O’Toole Wants Pay Freezes, Independent Probe Into Military’s’ ‘Unsafe Culture’

Conservative Leader Erin O'Toole rises during question period in the House of Commons on Parliament Hill in Ottawa on Feb. 24, 2021.

OTTAWA — Conservative Leader Erin O’Toole says the “unsafe culture” in the Canadian Armed Forces must change, and if he were prime minister, he would order a sweeping military-wide independent investigation and introduce a pay freeze during its duration.

Former chief of the defence staff Gen. Jonathan Vance faces allegations of sexual misconduct from two female subordinates. The allegations were first reported by Global News. The Canadian Forces National Investigative Service (NIS) has since launched an investigation. 

Defence Minister Harjit Sajjan announced Wednesday evening that Vance’s successor as Canada’s top soldier, Admiral Art McDonald, would voluntarily step aside while military police investigate allegations of misconduct against him, too.

“A Conservative government will order a service-wide independent investigation into sexual misconduct in the military,” O’Toole told reporters in Ottawa Friday. “While this investigation is taking place, all general and flag officer promotions and salary increases will be suspended.”

“We cannot allow our daughters, our sisters, and our mothers to work in an unsafe environment,” he said. “No one should be subjected to sexual harassment when they show up to serve their country.”

Ensuring a safe environment and including women at the command table is a key starting point, he said. “I will not politicize this today.”

Watch: O’Toole presses Liberals on allegations against defence chief. Story continues below video. 

 

The NIS is the investigative body of the Canadian Forces Military Police. O’Toole, who before his political career served as a Royal Canadian Air Force officer, said he would like to see external oversight for the investigation and suggested it isn’t acceptable for the military to be investigating itself on this matter. Leadership begins at the top, he said.

“Now that we’ve had two chiefs of defence staff come under investigation in subsequent order, we have to be sure that any complaint can be brought outside of the chain of command, to make sure that it will be investigated thoroughly.” He said this would send a welcoming message that there are opportunities in the Canadian Armed Forces for all Canadians. 

O’Toole did not directly answer a question if he was made aware of any complaints against either Vance or McDonald when he was veterans affairs minister under Stephen Harper’s Conservative government. 

The controversy has increased scrutiny over the thoroughness of the candidate-vetting processes for high-level appointments by Prime Minister Justin Trudeau

Trudeau announced McDonald’s appointment as Vance’s successor two days before Christmas

In January, former governor general Julie Payette resigned following the completion of an independent investigation into workplace harassment allegations at Rideau Hall. The fallout stemmed from CBC News reports about a toxic work environment fostered under Payette’s tenure.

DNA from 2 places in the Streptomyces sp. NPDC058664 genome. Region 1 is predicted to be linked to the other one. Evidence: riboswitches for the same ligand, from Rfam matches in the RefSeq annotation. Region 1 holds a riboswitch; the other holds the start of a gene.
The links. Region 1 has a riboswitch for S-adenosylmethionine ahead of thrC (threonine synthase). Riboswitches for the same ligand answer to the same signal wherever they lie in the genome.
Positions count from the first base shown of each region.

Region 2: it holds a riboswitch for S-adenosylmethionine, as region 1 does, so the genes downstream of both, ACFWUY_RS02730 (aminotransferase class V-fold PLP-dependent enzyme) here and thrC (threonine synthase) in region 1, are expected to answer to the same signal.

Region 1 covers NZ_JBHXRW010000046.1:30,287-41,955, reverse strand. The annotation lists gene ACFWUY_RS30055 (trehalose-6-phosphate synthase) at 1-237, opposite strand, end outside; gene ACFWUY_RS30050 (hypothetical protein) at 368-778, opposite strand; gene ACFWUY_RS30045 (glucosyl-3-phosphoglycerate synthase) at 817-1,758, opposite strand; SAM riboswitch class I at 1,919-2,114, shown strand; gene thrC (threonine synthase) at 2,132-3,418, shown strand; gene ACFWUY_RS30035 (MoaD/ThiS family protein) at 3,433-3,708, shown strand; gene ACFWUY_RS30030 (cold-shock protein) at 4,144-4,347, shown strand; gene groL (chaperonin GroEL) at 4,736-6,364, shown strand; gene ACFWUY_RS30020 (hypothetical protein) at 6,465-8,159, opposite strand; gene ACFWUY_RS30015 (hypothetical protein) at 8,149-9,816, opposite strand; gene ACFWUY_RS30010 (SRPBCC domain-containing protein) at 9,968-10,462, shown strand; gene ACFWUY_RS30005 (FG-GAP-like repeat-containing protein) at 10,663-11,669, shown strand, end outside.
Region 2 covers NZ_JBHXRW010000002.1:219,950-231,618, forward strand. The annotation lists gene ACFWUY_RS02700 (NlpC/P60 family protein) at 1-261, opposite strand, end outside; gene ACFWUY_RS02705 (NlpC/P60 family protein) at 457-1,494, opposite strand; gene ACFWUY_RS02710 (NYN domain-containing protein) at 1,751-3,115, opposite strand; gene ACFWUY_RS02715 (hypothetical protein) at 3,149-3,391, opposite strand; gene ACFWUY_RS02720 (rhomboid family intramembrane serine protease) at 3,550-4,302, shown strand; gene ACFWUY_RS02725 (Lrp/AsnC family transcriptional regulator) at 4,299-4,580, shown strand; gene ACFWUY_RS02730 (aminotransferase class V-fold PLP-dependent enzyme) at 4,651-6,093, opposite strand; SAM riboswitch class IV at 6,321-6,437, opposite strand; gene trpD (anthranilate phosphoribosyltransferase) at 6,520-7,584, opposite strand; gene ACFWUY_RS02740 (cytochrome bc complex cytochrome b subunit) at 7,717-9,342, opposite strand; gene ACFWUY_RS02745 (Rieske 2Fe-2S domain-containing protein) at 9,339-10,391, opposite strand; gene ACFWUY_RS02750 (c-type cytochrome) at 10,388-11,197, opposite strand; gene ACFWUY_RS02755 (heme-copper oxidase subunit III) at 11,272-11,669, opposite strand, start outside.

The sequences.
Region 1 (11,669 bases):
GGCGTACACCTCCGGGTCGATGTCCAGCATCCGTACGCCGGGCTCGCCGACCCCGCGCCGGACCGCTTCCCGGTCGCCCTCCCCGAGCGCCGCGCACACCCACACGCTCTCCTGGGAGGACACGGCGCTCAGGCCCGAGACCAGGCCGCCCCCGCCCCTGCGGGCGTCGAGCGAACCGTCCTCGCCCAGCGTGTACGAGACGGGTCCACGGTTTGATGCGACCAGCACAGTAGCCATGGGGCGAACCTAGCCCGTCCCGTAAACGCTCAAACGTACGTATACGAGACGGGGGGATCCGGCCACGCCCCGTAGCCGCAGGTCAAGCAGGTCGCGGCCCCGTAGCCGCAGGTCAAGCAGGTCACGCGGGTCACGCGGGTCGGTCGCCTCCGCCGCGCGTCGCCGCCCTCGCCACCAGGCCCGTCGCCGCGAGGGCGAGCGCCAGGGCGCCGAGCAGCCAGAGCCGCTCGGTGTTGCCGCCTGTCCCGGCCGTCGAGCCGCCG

The government was made aware of the allegations related to Vance in March 2018. Sajjan was briefed on the allegations during a private meeting with the military ombudsman.

National Defence Minister Harjit Sajjan and Chief of Defence Staff Jonathan Vance listen to a question during a news conference on June 26, 2020 in Ottawa.

Sajjan appeared before the House of Commons’ defence committee last week and said he was “shocked” to learn about the allegations against Vance. When pressed for more information about that March 2018 meeting, Sajjan did not provide any details, citing confidentiality

When the allegations were raised during question period this week, Trudeau suggested that he was never briefed by Sajjan or anyone else about the allegations relating to Vance prior to February.

The prime minister told the House that learned about the allegations against Vance from Global News stories published earlier this month.

When pressed on the topic during a media availability Friday, Trudeau said the act of McDonald voluntarily stepping aside shows that both the military and government takes any allegations “extremely seriously.”

There’s a lot of work to do in our systems, all workplaces, to ensure they’re safe and free from intimidation and harassment and sexual assault, Trudeau said. 

“No one is out of reach of concerns and allegations like this, that they will always be taken seriously.” 

The prime minister added a message to any survivors of harassment listening: “We will be there to listen, to hear them, to work with them, and to move forward through processes that will get to the right answers.”

Trudeau said “every case is different” and that processes are in place, which is why there’s currently a review underway.

“We know that these problems have been going on for many, many years in many systems and institutions and we need to change them,” he said.  

Trudeau said the government has taken significant steps, but recent events have shown that there’s “always more to do” including extending additional supports to survivors and people who come forward.

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